Protecting Metal Panels During Construction
Prevent Dents, Scratches, Bends and Scuffs on Your Panels
Metal panels are used on buildings because of their durability and ability to withstand extreme weather.
However, their painted surfaces must be protected during construction’s unloading, unpacking, moving, handling and installation phases to protect their finish. Additionally, metal panels have low impact resistance—care must be taken to avoid damage such as dents, scratches, bends or scuffs that can occur during construction. Here’s how to protect them.
Protecting metal wall panels starts before they arrive on a job site. “Once you’ve established what materials you need for your project, you must determine how those materials will be received and stored on the job site,” says Ashley Harper, product manager,DBCI, Douglasville, Ga. “Before the material is shipped, it is an industry best-practice to conduct pre-installation meetings with everyone involved with the project. This allows each person to be aligned with the construction schedule, material sequencing and knowing how the material will be arriving to the job site.”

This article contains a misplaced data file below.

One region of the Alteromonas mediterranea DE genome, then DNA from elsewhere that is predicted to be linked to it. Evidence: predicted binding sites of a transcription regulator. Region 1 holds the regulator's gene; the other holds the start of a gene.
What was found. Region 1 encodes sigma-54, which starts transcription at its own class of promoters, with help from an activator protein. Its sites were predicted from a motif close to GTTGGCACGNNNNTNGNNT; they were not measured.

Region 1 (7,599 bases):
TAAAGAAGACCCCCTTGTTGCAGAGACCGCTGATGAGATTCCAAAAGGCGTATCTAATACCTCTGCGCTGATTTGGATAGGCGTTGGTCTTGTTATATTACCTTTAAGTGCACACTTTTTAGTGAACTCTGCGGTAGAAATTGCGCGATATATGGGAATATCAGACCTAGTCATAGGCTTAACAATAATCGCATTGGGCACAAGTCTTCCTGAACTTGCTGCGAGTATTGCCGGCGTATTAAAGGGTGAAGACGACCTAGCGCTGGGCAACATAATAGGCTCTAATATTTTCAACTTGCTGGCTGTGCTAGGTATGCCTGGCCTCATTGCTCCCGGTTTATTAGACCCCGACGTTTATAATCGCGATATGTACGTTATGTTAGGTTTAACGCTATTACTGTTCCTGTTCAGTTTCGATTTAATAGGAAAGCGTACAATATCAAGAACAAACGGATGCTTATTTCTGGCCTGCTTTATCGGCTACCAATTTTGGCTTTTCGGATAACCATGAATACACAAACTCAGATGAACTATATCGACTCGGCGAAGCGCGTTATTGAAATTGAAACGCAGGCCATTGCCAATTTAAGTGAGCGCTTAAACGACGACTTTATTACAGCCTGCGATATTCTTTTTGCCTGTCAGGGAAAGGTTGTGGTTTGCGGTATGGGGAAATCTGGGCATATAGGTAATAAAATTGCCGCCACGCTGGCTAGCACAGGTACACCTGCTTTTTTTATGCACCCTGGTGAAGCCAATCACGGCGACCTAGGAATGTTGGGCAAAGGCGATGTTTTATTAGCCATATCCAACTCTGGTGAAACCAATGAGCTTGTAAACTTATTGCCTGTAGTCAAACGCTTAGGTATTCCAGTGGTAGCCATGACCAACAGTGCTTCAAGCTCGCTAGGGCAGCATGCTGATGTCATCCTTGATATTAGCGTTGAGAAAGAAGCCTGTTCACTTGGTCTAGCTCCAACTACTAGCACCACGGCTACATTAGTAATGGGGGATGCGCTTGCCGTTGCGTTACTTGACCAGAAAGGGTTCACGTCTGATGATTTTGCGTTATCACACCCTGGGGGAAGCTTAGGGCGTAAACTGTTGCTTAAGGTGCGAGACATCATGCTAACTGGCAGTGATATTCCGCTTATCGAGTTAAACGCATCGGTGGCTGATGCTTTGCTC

Confirm your job-site conditions warrant delivery. Prolonged exposure of bundled, pre-painted panels to wet conditions can cause paint blistering or substrate corrosion. Panels exposed to direct sunlight may exhibit thermal bow. “The lay-down areas should be free of standing water and protected from weather conditions that deteriorate the material,” Harper says. “Before the material arrives to the job site, have a designated offload staging area and the proper equipment ready to unload the product safely and damage free. When material arrives, [it] should be inventoried and inspected immediately, to ensure it is free of acceptable damage such as: dents, discoloration, breakage, etc.”